MATH203 Calculus of Several Variables
This paper is an introduction to the mathematics of curves, surfaces and volumes in three-dimensional space, and extends the notions of differentiation and integration to higher dimensions. It is a prerequisite for many level-300 MATH papers.
Many scientists spend much of their time trying to predict the future state of some system, be it the state of an oil spill, the state of our star system, the state of an amoeba colony, the state of our economy, etc. The predictions are generally based on the relationship between the rate of change of the system, or maybe the rate of change of the rate of change, and circumstances in the system environment. Usually real quantities of interest depend not only on passage of time, but on other factors as well, such as spatial variations of properties within the system and its environment. A prime example is our weather. The air pressure and the temperature change during the day and they are different in different parts of the world, so they change also in space.
Multivariate differential calculus provides the fundamental tools for modelling system changes when more than one important parameter is responsible for those changes. It is particularly fundamental to all of the physical and natural sciences, and to all situations requiring the modelling of rates of change.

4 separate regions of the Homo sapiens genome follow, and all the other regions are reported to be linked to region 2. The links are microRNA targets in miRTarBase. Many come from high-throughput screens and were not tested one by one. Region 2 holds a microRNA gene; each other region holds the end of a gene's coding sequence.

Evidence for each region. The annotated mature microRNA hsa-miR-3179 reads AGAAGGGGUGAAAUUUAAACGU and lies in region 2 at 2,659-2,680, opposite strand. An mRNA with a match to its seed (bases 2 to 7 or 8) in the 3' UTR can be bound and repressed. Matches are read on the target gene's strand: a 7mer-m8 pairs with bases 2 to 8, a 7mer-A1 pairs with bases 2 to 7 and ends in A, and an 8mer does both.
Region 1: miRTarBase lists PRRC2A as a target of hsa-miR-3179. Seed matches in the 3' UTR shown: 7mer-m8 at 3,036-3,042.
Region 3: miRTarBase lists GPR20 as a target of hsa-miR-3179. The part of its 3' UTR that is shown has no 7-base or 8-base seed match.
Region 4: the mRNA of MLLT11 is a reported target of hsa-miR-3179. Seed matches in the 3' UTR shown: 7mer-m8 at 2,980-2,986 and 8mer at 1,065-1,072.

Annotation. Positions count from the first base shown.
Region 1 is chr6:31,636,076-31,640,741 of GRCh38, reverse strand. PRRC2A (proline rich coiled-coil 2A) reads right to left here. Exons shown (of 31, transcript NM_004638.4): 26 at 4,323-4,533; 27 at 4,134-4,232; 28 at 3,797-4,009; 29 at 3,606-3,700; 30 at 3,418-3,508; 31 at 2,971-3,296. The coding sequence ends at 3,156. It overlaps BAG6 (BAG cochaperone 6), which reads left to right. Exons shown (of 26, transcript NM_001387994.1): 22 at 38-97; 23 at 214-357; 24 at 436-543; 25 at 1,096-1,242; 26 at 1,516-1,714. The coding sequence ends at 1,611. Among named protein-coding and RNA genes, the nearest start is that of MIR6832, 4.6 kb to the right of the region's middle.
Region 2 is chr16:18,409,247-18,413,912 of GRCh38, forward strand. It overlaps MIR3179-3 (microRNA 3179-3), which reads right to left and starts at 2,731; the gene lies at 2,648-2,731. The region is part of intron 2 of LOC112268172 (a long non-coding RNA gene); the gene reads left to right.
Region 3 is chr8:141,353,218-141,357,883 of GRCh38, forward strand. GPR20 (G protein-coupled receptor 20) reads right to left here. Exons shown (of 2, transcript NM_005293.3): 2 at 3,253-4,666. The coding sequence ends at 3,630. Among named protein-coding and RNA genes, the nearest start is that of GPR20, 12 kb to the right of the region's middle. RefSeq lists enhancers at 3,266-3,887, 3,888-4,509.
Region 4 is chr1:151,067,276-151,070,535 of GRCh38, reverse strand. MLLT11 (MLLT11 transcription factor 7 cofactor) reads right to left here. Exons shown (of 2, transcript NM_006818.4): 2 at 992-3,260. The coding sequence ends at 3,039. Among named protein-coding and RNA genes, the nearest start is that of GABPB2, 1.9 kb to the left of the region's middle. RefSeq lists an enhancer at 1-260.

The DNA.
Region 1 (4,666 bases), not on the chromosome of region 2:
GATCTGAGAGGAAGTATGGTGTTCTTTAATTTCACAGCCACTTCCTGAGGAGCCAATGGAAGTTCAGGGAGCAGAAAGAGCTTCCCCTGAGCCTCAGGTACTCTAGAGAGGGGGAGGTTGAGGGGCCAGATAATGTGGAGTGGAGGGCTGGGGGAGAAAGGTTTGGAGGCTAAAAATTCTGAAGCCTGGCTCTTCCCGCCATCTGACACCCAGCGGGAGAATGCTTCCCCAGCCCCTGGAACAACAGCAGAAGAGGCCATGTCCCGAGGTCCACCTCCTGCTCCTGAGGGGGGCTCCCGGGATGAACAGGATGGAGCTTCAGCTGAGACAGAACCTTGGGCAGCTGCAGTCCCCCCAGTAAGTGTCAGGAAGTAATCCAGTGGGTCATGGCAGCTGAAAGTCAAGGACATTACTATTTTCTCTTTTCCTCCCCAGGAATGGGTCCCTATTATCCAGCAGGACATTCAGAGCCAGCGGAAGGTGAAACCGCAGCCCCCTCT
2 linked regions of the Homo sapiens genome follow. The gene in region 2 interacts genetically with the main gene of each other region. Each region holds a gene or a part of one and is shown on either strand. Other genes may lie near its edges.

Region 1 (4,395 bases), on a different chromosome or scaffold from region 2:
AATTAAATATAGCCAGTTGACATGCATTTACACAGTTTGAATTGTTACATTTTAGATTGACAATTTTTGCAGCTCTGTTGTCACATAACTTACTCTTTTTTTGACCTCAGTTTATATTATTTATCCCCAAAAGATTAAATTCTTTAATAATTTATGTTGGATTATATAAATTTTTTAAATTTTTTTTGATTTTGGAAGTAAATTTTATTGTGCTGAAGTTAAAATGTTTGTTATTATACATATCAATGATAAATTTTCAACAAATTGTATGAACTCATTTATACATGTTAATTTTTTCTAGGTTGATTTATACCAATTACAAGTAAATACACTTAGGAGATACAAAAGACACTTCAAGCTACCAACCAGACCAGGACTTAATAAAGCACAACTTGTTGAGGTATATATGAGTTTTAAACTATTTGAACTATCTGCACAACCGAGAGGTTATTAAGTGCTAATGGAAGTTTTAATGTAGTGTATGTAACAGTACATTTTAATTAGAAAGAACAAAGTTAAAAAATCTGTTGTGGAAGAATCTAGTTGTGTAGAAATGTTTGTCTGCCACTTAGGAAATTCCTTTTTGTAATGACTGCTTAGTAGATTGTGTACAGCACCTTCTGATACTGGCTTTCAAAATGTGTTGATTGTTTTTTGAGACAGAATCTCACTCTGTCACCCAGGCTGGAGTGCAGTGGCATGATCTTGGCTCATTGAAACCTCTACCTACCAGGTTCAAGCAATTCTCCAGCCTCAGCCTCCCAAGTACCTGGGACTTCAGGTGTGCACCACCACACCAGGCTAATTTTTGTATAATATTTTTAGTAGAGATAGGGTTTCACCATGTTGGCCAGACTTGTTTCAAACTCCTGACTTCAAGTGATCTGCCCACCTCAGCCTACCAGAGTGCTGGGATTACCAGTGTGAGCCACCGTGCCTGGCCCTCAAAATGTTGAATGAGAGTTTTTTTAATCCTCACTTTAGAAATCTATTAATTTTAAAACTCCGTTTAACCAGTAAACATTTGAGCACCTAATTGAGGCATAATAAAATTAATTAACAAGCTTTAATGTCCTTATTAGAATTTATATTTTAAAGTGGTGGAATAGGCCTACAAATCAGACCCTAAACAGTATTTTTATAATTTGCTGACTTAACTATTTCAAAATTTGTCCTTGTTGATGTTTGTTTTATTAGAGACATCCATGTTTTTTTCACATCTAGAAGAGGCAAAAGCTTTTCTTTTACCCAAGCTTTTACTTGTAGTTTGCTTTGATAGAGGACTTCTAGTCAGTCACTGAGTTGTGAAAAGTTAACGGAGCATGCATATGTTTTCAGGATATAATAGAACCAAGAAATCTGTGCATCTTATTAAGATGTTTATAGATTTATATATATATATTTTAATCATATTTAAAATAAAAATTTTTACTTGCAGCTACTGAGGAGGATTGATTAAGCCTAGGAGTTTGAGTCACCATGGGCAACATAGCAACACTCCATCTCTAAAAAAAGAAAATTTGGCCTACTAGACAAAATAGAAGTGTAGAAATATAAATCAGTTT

In this paper, many of the ideas and techniques of one-variable differentiation and integration (as covered in MATH 160 and 170) are generalized to functions of more than one variable. The simplest case deals with functions of the form z=f(x,y), i.e., functions whose graph is a surface in three-dimensional space. Such surfaces can be drawn with the aid of level curves of the function. Paths of steepest ascent (or descent) along the surface may eventually lead to local or global extremum values of the function which generally have particular physical significance.